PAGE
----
The Merry Wives of Windsor
“Look at the positive way Shakespeare presents women in the Merry Wives of Windsor,” the actor Colette Adams advised.
And sure enough, if the men in this good-natured farce comically squabble, chase women for the money they will bring and generally show a good deal of stupidity, the plot is given direction and resolution by a whole series of confident, intelligent, articulate women.
Sarah Finigan and Bryony Hannah give bright, naturalistic performances as Mistress Page and Mistress Ford that makes them seem incredibly contemporary. These shrewd married characters decide to put the roguish Falstaff through a cold water lesson for his predatory attitude to women.
Page’s daughter Anne (Boadicea Ricketts) is being pursued by two of the most idiotic men you could imagine, but she has affections for Fenton (Zach Wyatt). Although he may honestly love her and be practically the only male character the play does not mock, her parents regard him as an unsuitable partner. We quickly suspect how this will turn out and that Mistress Quickly’s (Anita Reynolds) sympathies for the young couple might help in the matter.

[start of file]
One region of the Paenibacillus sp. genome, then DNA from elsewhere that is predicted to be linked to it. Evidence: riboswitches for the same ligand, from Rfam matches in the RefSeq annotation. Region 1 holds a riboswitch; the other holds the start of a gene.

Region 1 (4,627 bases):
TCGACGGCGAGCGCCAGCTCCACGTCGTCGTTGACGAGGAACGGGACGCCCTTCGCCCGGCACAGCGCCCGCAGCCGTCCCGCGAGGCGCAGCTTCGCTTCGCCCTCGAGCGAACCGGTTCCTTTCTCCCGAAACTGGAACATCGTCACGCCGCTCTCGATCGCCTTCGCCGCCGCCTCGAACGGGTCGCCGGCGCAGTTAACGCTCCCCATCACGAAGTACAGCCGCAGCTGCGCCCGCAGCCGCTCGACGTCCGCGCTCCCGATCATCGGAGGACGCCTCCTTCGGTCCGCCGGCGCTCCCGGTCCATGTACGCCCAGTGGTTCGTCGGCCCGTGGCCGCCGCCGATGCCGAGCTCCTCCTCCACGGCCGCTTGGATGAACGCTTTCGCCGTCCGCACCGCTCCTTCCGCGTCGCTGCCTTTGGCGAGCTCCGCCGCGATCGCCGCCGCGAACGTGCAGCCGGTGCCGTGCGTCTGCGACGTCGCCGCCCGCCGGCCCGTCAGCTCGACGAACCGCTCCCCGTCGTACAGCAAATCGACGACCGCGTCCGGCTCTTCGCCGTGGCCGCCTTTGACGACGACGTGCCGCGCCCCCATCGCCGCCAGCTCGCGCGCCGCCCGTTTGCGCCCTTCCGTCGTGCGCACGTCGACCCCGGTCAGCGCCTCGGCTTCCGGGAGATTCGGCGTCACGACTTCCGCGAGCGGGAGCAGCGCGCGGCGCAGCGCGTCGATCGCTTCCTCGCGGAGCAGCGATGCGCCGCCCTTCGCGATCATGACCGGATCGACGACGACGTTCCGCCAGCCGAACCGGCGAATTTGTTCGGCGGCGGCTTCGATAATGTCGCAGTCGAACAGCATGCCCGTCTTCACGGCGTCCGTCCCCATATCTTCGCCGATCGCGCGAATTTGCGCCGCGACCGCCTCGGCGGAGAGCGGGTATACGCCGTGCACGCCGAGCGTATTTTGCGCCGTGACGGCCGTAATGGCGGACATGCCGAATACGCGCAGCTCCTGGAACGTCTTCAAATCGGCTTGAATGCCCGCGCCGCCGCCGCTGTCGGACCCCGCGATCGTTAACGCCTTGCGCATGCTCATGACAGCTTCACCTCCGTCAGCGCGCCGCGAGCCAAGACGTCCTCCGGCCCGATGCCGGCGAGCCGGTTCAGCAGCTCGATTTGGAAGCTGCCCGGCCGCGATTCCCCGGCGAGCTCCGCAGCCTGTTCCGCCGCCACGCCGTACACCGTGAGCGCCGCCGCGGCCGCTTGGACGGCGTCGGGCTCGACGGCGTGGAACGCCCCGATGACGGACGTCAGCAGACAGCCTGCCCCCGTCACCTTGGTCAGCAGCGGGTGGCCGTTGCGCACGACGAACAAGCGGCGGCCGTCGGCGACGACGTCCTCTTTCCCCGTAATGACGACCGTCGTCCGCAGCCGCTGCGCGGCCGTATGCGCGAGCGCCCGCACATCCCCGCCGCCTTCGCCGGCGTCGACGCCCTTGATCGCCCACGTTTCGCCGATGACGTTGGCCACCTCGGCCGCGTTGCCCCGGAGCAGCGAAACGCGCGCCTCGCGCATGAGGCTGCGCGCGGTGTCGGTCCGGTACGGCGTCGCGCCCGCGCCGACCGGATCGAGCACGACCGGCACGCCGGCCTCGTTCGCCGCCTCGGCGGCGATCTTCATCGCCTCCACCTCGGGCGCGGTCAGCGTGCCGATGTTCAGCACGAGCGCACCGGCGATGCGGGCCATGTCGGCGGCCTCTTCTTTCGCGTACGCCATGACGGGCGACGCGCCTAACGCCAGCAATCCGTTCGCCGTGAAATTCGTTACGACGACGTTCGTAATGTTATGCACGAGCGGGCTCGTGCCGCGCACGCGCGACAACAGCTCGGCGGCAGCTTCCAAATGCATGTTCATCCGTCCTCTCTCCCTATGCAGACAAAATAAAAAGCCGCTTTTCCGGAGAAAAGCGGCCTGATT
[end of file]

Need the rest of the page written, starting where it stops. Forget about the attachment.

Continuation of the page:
Elle While’s stylish jazz-age production has a brisk sense of movement throughout, with Pearce Quigley as a fine, melancholy, even at times laconic Falstaff, whose comic timing had the audience roaring with laughter.
Not everything works in this production. Rather than soften the cartoon exaggerations of the French Dr. Caius (Richard Katz), they carry the character’s mispronounciations even beyond the now dated silliness of 'Allo 'Allo! by having him somehow manage to include the word “twat” and repeatedly the word “bugger” in his epic mistakes. People regarded as foreign deserve better and so do the rest of us.
The play itself may not have the wit of Much Ado About Nothing, or the outrage at the mistreatment of women we see in Measure for Measure, but it gives us plenty of reasons to like and respect the merry wives of Windsor.